March 20, 2023 | In times of financial crisis, stuff happens on the weekend. But in watching the sale of Credit Suisse (CS) to UBS Group AG (UBS), we are reminded that 2023 marks the end of twelve years of quantitative easing (QE) and related distortion of the loan and bond markets. During QE, the FOMC explicitly embraced inflation. Credit loss rates went negative and asset prices soared, making any bank, nonbank or fintech large or small seem like an investment grade proposition.
The largest part of QE came in 2020 during the dislocation caused by the COVID virus developed in Wuhan, China. The COVID crisis unleashed a torrent of progressive nonsense and related financial giveaways that saw Congress discard any pretense of fiscal probity. Crypto tokens replaced real assets as investment vehicles while government officials responsible for financial institutions spent their time talking about global warming and ESG.
Mark Twain called Washington ''the grand old benevolent National Asylum for the Helpless'' in his classic "The Gilded Age." What would Twain say of Washington today? Even as the FOMC sends the US economy into a new period of uncertainty, the Administration of President Joe Biden is populated with an army of articulate incompetents led by former Fed Chair and now Treasury Secretary Janet Yellen. Although none of these platonic guardians recognized the approaching bank crisis of 2023, the readers of The IRA were forewarned.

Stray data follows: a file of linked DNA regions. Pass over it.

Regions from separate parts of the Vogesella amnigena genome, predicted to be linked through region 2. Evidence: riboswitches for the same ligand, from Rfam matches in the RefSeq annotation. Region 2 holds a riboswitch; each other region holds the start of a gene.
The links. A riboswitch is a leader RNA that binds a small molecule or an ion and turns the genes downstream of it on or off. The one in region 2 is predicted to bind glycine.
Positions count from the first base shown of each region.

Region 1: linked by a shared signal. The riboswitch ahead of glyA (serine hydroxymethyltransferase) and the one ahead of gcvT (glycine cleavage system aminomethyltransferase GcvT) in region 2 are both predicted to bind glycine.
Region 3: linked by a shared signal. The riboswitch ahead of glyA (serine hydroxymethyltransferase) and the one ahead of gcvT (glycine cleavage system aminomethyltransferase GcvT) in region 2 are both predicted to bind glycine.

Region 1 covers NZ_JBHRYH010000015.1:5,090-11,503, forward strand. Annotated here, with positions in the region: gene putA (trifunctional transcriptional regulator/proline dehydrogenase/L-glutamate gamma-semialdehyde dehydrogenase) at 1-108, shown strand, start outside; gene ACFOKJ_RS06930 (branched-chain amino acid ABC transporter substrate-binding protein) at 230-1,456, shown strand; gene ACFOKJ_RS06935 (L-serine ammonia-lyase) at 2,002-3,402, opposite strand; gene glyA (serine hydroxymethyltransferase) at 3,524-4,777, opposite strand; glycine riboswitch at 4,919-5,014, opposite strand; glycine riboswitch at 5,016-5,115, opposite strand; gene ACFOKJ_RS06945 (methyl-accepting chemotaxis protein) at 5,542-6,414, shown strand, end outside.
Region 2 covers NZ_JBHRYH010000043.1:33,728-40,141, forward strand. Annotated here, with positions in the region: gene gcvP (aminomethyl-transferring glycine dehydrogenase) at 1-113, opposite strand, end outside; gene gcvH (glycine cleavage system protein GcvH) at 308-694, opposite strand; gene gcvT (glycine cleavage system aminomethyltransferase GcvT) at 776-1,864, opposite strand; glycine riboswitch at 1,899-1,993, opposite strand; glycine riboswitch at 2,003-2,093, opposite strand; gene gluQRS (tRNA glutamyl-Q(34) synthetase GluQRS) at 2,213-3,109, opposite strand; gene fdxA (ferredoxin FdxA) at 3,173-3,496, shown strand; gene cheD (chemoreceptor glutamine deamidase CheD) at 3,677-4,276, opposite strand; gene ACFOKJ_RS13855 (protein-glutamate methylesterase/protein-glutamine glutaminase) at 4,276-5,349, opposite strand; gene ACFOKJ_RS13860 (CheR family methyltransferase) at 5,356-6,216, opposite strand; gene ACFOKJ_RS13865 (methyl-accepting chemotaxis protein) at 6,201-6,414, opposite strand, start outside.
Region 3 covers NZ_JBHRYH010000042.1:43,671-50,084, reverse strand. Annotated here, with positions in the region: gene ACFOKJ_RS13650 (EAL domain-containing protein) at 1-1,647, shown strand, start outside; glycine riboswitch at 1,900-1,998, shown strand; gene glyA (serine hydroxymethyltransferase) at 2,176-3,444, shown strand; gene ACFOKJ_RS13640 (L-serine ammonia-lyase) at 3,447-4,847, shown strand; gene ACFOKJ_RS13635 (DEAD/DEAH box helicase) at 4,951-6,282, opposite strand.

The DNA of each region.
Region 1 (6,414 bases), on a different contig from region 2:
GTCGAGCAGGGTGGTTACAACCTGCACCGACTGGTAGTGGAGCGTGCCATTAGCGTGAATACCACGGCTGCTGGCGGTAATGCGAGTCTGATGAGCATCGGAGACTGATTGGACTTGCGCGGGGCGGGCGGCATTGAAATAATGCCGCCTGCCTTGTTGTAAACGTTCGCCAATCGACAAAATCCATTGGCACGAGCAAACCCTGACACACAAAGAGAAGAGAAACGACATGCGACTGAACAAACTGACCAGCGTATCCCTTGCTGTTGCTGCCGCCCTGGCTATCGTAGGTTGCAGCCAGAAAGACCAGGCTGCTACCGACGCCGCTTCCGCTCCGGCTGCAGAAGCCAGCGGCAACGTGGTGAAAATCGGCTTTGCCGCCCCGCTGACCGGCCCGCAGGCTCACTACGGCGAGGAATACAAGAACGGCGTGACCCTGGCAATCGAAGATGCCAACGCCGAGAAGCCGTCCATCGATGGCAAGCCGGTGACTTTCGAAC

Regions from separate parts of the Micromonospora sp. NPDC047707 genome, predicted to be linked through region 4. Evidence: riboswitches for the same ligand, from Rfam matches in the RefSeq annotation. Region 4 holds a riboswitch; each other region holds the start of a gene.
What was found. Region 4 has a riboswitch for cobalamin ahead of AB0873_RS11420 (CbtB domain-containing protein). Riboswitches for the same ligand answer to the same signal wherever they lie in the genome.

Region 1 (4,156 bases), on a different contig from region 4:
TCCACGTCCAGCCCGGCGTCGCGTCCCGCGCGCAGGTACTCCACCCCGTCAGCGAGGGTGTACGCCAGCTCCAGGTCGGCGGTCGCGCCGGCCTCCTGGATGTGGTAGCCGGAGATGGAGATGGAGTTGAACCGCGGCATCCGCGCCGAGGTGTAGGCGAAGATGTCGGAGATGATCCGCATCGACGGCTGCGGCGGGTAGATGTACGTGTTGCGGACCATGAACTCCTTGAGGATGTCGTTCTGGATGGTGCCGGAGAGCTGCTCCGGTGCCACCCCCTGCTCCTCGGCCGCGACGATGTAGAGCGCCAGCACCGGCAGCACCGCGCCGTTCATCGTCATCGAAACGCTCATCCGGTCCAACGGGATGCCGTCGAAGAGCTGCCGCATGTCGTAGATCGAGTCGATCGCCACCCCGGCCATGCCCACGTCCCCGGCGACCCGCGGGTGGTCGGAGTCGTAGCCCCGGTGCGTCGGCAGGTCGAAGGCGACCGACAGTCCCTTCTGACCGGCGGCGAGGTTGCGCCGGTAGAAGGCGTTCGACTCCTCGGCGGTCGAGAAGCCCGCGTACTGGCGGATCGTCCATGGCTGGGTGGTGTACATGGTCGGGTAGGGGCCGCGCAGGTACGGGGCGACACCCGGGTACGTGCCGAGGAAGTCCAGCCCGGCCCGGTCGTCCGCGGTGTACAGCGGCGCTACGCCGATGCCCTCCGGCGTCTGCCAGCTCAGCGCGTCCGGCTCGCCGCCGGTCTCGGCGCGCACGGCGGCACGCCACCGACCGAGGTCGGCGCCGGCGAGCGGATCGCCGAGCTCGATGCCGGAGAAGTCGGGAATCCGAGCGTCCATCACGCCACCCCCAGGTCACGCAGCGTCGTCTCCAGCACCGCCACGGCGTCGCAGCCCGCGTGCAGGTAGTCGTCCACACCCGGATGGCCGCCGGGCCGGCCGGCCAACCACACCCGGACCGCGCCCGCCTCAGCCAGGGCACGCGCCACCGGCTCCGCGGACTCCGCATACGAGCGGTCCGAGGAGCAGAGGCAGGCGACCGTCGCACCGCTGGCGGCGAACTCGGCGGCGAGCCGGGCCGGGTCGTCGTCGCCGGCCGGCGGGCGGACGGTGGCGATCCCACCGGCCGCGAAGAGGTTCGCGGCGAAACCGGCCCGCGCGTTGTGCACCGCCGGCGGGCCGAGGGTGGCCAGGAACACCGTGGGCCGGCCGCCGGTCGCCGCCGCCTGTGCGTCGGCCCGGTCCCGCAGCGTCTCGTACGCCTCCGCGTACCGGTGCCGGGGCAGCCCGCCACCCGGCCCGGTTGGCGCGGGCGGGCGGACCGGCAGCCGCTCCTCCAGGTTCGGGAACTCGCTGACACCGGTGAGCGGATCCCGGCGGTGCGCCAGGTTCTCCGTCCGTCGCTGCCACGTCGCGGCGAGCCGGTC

Lee Adler at Liquidity Trader puts the current situation succinctly:
“The Fed is playing a new game. The problem is that nobody knows what the rules are, not even the Fed. In fact, nobody even knows what the game is. Especially not the Fed.”
With the end of QE, asset quality and credit are now again real-world concerns as default rates revert to the mean. The past few years of QE and exemptions to Basel have been very friendly to the regionals/super regionals, but that’s coming to an abrupt end even if Congress passes no new regulations for banks.
Source: FDIC/WGA LLC
During the period of QE, a lot of narrow niche banking businesses soared. Business customers migrated to smaller banks to get better service. Many mortgage lenders, for example, used Signature Bank as the custodian for escrows and other uninsured deposit balances related to mortgages. Startups used Silicon Valley Bank for payroll and other business services. But now that basic business of custody and payments is flowing back to the larger money center banks.
Over the past several days, the Federal Deposit Insurance Corp brokered the sale of part of Signature Bridge Bank to New York Community Bank (NYCB), which acquired Flagstar Bank last year. NYCB’s Flagstar Bank NA units purchased assets of approximately $38 billion, including cash totaling approximately $25 billion and approximately $13 billion in loans. This means most of Signature Bridge Bank is still owned by the FDIC.